'We can’t hang on': rally to urge province to move Windsor-Essex to Stage 2
WINDSOR, ONT. -- Local business owners are still reeling from the news that Windsor-Essex will be stuck in Stage 1 of the province’s reopening plan and now, pressure is mounting in the small business community to reopen Windsor.
“Every day that goes by here is a nail in the coffin of businesses in my community and that cannot happen,” says Windsor Mayor Drew Dilkens, reacting with frustration to the news that Windsor-Essex would remain the only region of 34 across the province stuck in Stage 1.
It’s a fact that Nancy George and Sylvia Sleiman, the co-owners of Windsor Beauty Supply, are seeing first-hand.
They say 85 per cent of their clients are salon operators who have been shut down for more than three months.
“Every day that goes by, we’re just going to see more and more businesses close, unfortunately,” says George. “We’re putting our foot down.”
“All we’re asking for is to be able to work, to slowly go back into a normal life and to bring our community back up,” Sleiman says.
And that’s the message they’re bringing to the doorsteps of the Windsor-Essex County Health Unit during a rally planned for 10 a.m. Wednesday. They want to send a loud message from the small business community, including restaurants, salons and other businesses which are forced to remain closed: Open Ontario by July 1.
“The collateral damage from this virus, I think is going to be far more potent than the virus itself,” says Kim Spirou, a small business owner and one of the organizers of the rally.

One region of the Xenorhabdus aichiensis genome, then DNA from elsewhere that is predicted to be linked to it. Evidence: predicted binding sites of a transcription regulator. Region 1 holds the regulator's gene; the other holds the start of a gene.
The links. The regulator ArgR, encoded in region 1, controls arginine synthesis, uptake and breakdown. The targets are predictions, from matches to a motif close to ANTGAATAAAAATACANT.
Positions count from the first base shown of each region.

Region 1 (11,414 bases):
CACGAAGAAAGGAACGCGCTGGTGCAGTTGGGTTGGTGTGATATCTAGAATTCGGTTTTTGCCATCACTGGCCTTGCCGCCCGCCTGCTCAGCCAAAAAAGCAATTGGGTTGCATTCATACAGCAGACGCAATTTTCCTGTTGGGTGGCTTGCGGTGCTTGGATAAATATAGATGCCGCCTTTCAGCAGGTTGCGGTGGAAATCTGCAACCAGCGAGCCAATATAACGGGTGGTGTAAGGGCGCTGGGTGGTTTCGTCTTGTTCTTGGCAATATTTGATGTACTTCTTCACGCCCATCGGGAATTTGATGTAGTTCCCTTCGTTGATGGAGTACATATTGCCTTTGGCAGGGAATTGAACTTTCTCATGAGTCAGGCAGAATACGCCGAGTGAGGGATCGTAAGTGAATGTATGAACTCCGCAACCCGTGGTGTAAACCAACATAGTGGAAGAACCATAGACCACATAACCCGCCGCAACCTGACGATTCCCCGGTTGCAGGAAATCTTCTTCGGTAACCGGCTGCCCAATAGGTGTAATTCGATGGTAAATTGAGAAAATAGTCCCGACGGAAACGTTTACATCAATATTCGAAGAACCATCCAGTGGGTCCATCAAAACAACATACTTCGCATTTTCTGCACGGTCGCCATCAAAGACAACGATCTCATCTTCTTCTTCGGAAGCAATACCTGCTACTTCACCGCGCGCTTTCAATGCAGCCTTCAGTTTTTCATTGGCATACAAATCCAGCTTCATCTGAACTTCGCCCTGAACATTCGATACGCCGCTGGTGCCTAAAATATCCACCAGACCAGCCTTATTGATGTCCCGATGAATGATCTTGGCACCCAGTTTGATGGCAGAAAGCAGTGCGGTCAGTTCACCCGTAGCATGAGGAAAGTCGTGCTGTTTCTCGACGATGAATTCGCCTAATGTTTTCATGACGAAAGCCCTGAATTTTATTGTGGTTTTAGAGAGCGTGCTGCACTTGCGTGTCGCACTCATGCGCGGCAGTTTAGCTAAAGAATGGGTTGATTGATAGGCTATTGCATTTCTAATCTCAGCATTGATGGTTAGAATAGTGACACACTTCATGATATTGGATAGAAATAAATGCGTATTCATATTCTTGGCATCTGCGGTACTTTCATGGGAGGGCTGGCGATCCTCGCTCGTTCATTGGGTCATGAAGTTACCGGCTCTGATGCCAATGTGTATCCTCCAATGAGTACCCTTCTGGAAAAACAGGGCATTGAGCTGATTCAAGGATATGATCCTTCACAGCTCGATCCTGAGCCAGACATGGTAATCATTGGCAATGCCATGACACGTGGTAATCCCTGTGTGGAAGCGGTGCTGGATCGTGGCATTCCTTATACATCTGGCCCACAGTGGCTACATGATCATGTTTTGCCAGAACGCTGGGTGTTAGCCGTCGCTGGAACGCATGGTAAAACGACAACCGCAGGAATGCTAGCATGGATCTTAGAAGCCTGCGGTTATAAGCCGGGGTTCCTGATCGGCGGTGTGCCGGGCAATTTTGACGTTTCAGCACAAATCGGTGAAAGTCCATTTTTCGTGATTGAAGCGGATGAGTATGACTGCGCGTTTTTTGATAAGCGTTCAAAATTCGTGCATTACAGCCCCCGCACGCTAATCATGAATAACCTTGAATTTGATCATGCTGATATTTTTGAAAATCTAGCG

Spirou owns a Salon and a PR firm and says her work has all but dried up.
She expresses frustration that people in the southern edges of the county, which is experiencing the bulk of recent COVID-19 cases, can take a 10 minute drive to Wheatley for a haircut and salon services.
Meantime, Windsor businesses, which have been compliant and closed for 100 days are forced to wait.
Her message to decision makers is simple: stand for small business and let them reopen safely, or they’ll do it anyway.
“We are willing to risk fines, etc. Because we need to open,” Spirou says. “We cannot do it anymore. We can’t hang on.”
It’s an idea — that has Mayor Dilkens considering leniency.
“If we don’t see any traction, it would be my recommendation to council that we don’t take any enforcement,” Dilkens said Monday. “I don’t want to get there, I’m not encouraging that, but we may end up getting to a situation where we don’t want to lose businesses. We don’t want people to go bankrupt.”
The Chamber of Commerce is suggesting a different idea — selective re-opening of Windsor — home to 75 per cent of the region’s small businesses — but not Leamington or Kingsville.
The chamber is also looking more provincial aid for businesses still unable to open in Windsor-Essex.
“If we can’t all reopen at the same time, can we reopen selectively. I think the answer is yes,” says Rakesh Naidu, the Chamber’s president, who indicates the position is being endorsed by many of its members. “Let’s take those measures, it may not be easy, we may have to put in place some processes and templates to make this happen, but I think it’s worth that effort.”
Health unit board chair Gary McNamara — says he’s on board to convince the province that the region has control of COVID-19 — but says negativity towards the local Health Unit is misdirected.
“I agree Stage 2, extremely disappointed that it didn’t happen,” McNamara said during Tuesday’s media briefing. “But it’s not because of Dr. Ahmed (the chief medical officer of health) that we didn’t open up.”
Nancy George says she will be at the rally handing out masks and sanitizer to anyone involved.